Retinal anatomy of the New Zealand kiwi: Structural traits consistent with their nocturnal behavior

Corfield, Jeremy R., Parsons, Stuart, Harimoto, Yoshitetsu, & Acosta, Monica L. (2015) Retinal anatomy of the New Zealand kiwi: Structural traits consistent with their nocturnal behavior. The Anatomical Record, 298(4), pp. 771-779.

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Abstract

Kiwi (Apteryx spp.) have a visual system unlike that of other nocturnal birds, and have specializations to their auditory, olfactory and tactile systems. Eye size, binocular visual fields and visual brain centers in kiwi are proportionally the smallest yet recorded among birds. Given the many unique features of the kiwi visual system, we examined the laminar organization of the kiwi retina to determine if they evolved increased light sensitivity with a shift to a nocturnal niche or if they retained features of their diurnal ancestor. The laminar organization of the kiwi retina was consistent with an ability to detect low light levels similar to that of other nocturnal species. In particular, the retina appeared to have a high proportion of rod photoreceptors compared to diurnal species, as evidenced by a thick outer nuclear layer, and also numerous thin photoreceptor segments intercalated among the conical shaped cone photoreceptor inner segments. Therefore, the retinal structure of kiwi was consistent with increased light sensitivity, although other features of the visual system, such as eye size, suggest a reduced reliance on vision. The unique combination of a nocturnal retina and smaller than expected eye size, binocular visual fields and brain regions make the kiwi visual system unlike that of any bird examined to date. Whether these features of their visual system are an evolutionary design that meets their specific visual needs or are a remnant of a kiwi ancestor that relied more heavily on vision is yet to be determined.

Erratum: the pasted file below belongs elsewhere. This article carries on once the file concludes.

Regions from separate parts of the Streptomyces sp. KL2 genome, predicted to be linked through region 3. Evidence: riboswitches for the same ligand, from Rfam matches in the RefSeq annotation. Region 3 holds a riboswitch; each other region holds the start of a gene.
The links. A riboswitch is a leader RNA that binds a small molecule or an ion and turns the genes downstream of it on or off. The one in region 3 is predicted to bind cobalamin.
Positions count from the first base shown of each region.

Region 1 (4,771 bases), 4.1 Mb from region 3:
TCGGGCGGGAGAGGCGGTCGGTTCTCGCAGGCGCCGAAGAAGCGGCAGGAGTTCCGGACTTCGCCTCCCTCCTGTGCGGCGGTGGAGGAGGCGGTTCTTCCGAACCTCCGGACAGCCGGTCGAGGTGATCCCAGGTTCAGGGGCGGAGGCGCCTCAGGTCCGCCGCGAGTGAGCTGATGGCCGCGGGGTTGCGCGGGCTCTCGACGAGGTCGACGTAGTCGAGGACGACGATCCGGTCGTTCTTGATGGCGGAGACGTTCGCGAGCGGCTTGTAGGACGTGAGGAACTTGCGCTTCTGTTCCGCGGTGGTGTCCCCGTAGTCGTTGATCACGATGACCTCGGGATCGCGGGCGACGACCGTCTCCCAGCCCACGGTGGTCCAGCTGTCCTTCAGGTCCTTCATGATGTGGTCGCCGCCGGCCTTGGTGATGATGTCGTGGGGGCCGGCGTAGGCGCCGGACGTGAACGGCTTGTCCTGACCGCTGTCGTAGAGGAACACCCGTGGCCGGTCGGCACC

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2 citations in Web of Science®

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ID Code: 79728
Item Type: Journal Article
Refereed: Yes
Keywords: retina; nocturnal; photoreceptors; Kiwi; Barn Owl
DOI: 10.1002/ar.23080
ISSN: 1932-8486
Divisions: Current > Schools > School of Earth, Environmental & Biological Sciences
Current > QUT Faculties and Divisions > Science & Engineering Faculty
Deposited On: 07 Jan 2015 00:51
Last Modified: 26 Jun 2015 01:00

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